Back to the office? - Your legal rights on returning to work during COVID-19
Natasha Forman (née Koshnitsky)
The head and brain are such powerful machinery. We underestimate the amount of work the brain goes through to do simple actions such as lifting a finger or moving a leg. With billions of neurons making up the brain (yes, billions!) it is quite ironic how fragile it actually is. Are we doing enough to protect our greatest tool or are we misled to believe it is all powerful and indestructible?
To put it into perspective, the below facts give an insight into the strengths and weaknesses of the brain:
Brains require nurturing through sleep, hydration, healthy eating and all life exercises we tend to neglect. However, neglect of these conditioning methods can unfortunately be damaging.
There are also outside factors which can cause devastating injuries to the brain which may be out of our control. This could range from suffering one severe impact to the head to having an accumulation of smaller knocks build up over the years.
For example, in December 2013, 5 time Formula 1 world champion Michael Schumacher suffered a severe head injury after falling and hitting his head on a rock whilst skiing. He sustained life changing head and brain injuries even though he was wearing a ski helmet at the time. He was put into an induced coma and was reported to be stable in March 2014. It wasn’t until June 2014 that Michael displayed signs of consciousness. His condition is unknown today due to his family requesting privacy but it is reported that he is paralysed, in a wheelchair and requires lifelong rehabilitation. Any Formula 1 driver is considered to be physically fit, yet even with this level of fitness and wearing the protective gear, the fragility of the head and brain is still worryingly overwhelming.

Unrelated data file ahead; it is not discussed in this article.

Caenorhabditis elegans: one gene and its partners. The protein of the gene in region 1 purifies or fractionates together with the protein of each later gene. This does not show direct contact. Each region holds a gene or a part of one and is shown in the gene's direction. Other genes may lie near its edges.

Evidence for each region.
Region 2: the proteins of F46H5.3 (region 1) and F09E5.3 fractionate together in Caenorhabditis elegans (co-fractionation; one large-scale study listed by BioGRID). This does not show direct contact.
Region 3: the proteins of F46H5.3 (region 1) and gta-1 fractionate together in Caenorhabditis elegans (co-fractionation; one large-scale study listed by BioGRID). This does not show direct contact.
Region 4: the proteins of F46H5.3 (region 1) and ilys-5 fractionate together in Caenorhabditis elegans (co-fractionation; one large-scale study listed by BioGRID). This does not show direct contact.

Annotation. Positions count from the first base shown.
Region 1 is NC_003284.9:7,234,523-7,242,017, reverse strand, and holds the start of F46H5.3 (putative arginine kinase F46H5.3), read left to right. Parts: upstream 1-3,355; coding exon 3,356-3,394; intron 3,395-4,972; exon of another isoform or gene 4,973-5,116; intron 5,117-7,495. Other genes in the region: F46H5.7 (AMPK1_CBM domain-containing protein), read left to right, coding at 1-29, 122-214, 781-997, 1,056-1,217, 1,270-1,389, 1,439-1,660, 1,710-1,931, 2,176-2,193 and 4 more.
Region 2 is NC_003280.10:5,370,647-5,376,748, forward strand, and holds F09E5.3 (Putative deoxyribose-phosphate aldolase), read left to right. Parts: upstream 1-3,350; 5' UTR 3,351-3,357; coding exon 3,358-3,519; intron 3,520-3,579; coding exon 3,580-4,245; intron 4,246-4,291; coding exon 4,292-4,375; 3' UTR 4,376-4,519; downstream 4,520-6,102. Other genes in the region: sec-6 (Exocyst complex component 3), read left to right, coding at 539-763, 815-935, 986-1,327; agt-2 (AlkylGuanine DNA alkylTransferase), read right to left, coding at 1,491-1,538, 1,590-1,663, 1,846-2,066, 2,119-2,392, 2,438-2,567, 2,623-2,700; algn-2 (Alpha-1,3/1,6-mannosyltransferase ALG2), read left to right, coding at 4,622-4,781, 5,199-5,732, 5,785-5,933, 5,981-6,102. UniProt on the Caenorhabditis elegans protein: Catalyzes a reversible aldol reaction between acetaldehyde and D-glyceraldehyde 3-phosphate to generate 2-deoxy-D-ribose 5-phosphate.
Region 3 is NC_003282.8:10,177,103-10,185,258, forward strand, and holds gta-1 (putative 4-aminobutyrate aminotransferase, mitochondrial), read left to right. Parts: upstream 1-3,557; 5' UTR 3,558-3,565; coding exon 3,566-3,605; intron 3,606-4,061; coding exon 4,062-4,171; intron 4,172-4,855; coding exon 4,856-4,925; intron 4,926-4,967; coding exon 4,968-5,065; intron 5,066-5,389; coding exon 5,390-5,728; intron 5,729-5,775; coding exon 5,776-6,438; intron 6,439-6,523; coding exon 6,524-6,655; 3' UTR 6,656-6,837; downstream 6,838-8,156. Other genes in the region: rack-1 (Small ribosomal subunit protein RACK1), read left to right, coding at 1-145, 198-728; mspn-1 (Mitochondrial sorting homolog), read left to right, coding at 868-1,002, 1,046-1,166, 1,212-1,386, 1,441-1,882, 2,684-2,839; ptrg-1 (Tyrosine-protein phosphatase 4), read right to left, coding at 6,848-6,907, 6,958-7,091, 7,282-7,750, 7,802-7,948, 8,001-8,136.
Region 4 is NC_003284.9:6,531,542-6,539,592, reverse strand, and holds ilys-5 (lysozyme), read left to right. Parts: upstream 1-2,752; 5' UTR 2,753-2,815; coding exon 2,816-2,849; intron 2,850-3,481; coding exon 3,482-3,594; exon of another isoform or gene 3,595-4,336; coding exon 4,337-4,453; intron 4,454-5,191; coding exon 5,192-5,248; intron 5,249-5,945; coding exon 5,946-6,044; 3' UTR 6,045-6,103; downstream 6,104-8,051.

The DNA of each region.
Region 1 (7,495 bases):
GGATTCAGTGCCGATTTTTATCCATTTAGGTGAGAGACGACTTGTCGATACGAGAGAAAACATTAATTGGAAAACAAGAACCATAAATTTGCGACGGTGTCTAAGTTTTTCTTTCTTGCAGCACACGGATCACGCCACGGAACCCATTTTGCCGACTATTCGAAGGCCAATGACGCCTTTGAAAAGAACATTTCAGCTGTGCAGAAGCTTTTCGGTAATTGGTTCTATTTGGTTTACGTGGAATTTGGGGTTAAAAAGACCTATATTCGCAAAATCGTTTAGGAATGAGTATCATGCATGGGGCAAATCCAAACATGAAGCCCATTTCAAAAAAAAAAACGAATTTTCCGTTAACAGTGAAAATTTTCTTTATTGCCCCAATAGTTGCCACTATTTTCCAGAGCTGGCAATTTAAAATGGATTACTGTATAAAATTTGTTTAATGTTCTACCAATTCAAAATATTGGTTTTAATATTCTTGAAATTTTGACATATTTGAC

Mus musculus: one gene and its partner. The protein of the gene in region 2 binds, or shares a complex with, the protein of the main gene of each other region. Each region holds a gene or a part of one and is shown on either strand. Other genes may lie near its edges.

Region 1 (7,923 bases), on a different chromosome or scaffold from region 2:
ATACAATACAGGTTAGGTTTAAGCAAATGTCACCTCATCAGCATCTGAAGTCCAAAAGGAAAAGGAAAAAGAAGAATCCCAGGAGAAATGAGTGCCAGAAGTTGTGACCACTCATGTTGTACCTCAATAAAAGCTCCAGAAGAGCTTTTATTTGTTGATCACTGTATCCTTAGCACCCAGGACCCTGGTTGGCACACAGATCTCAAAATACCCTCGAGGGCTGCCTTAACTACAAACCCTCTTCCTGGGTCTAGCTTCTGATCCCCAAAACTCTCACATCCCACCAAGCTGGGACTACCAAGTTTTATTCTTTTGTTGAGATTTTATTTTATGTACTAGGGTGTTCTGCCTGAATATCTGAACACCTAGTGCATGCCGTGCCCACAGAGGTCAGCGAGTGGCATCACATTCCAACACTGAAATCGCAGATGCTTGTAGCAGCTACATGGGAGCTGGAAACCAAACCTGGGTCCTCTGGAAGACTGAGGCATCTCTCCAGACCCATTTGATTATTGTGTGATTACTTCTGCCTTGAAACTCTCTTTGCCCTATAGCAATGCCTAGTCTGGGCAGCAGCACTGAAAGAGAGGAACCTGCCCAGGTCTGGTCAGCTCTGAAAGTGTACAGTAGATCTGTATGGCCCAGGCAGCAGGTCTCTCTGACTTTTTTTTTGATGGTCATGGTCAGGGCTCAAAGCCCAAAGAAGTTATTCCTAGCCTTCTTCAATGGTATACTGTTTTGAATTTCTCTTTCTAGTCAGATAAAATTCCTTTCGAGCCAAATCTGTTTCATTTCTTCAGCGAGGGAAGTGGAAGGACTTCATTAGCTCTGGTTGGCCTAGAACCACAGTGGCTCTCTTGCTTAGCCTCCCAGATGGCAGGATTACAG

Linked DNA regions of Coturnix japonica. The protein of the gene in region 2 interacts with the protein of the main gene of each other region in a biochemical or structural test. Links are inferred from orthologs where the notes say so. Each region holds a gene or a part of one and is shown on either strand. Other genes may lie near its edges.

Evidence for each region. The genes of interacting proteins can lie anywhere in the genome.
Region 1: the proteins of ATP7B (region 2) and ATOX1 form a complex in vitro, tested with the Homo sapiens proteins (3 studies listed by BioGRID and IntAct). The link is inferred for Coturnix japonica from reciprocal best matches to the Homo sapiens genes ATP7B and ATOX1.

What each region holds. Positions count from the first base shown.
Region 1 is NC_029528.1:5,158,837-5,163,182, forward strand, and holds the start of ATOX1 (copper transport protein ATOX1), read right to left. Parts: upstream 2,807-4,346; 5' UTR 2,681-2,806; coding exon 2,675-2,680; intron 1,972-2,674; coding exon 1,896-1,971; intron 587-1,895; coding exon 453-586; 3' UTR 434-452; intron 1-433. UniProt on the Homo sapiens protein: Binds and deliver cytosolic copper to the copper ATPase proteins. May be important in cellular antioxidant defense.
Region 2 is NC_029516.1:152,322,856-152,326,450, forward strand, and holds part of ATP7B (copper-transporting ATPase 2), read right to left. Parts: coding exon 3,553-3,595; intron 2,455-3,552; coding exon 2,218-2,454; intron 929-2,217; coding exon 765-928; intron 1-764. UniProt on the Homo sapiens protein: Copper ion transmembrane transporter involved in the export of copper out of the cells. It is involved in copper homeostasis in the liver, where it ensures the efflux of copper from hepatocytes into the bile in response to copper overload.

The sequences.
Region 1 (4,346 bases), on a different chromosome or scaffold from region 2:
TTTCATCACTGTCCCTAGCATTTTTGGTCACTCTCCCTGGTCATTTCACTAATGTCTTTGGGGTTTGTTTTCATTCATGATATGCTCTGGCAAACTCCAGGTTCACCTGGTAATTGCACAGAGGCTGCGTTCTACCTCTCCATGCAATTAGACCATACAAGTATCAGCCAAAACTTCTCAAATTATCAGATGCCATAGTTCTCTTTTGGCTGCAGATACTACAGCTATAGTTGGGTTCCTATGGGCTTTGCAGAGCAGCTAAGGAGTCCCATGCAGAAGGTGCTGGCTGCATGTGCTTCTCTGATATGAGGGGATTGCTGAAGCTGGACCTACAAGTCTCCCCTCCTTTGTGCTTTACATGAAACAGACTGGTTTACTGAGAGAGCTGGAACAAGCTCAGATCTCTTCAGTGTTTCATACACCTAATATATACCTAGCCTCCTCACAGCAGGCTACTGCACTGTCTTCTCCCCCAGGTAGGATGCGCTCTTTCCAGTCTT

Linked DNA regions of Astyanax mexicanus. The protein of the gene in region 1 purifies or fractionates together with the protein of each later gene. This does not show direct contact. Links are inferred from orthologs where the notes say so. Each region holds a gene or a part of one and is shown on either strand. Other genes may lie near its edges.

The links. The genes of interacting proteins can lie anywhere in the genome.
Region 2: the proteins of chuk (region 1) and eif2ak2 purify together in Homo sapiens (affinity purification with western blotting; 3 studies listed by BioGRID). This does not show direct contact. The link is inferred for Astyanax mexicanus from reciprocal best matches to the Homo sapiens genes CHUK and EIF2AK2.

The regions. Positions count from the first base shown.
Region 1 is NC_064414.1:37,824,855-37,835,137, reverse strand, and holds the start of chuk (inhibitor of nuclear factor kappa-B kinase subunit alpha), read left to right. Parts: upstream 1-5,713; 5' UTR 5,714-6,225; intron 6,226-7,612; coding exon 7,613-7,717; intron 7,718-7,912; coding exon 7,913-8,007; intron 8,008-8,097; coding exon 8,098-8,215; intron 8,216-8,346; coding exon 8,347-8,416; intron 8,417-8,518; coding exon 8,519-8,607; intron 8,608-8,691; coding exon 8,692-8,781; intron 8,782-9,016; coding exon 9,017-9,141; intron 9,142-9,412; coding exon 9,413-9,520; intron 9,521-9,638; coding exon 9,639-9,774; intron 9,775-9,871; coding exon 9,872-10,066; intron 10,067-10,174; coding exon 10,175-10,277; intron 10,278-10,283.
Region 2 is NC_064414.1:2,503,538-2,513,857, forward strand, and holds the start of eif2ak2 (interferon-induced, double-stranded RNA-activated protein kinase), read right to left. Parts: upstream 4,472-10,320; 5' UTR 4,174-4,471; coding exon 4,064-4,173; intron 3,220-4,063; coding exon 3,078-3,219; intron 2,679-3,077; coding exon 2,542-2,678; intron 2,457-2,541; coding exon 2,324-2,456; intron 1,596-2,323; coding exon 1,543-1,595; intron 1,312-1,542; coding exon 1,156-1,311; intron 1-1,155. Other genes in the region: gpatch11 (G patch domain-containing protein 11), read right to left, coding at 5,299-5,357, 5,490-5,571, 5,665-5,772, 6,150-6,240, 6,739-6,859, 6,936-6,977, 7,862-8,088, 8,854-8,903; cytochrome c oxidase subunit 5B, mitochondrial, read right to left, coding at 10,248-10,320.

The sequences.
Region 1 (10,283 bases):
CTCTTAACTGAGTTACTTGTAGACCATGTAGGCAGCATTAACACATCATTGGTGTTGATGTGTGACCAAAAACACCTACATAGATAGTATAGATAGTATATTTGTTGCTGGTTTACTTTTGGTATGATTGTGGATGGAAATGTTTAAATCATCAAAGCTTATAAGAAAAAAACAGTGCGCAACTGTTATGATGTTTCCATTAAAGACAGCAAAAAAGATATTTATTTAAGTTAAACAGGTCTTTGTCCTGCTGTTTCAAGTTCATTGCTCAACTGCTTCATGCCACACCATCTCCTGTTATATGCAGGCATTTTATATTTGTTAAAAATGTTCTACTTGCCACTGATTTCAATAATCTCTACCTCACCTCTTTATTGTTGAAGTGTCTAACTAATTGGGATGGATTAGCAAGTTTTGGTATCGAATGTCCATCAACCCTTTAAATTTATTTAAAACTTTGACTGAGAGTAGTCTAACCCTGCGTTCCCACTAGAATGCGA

In contrast, it does not necessarily take one severe impact to cause damage. Injuries can be sustained through years of continuous knocks to the head, no matter how small or heavy they can be. For example, there has been recent awareness raised in football linking heading the ball to long term brain damage. It has become apparent that players who head balls may be prone to developing dementia later in life.
In a recent study from University College London and Cardiff University, it was found that players who have played football for an average of 26 years are likely to develop dementia in their 60s. It was also found (when performing a post mortem examination on deceased football players) that signs of brain injuries, specifically Chronic Traumatic Encephalopathy (CTE), were evident. CTE has been linked to memory loss, depression and dementia and has been seen in other contact sports, most notably boxing. It is worrying to think how something as harmless as heading a football can lead to devastating life changing injuries.
Our brains can do amazing things, but with anything of such capability, there are limitations. Ignoring these limitations can lead to severe injuries, including dementia, Alzheimer’s and paralysis of limbs.
We at Kingsley Napley understand the lifelong effects of head and brain injuries. We have represented clients who have suffered traumatic brain injuries through various ways. For example, we have had cases resulting from being involved in a road traffic accident, as well as medical negligence cases involving babies who are deprived of oxygen during birth, resulting in permanent brain damage. Whatever the cause, we aspire to make sure these individuals suffering with these injuries can still lead a normal and exciting life.
For further information, please contact a member of the Medical Negligence & Personal Injury team on 020 7814 1200 or by emailing us at firstname.lastname@example.org.
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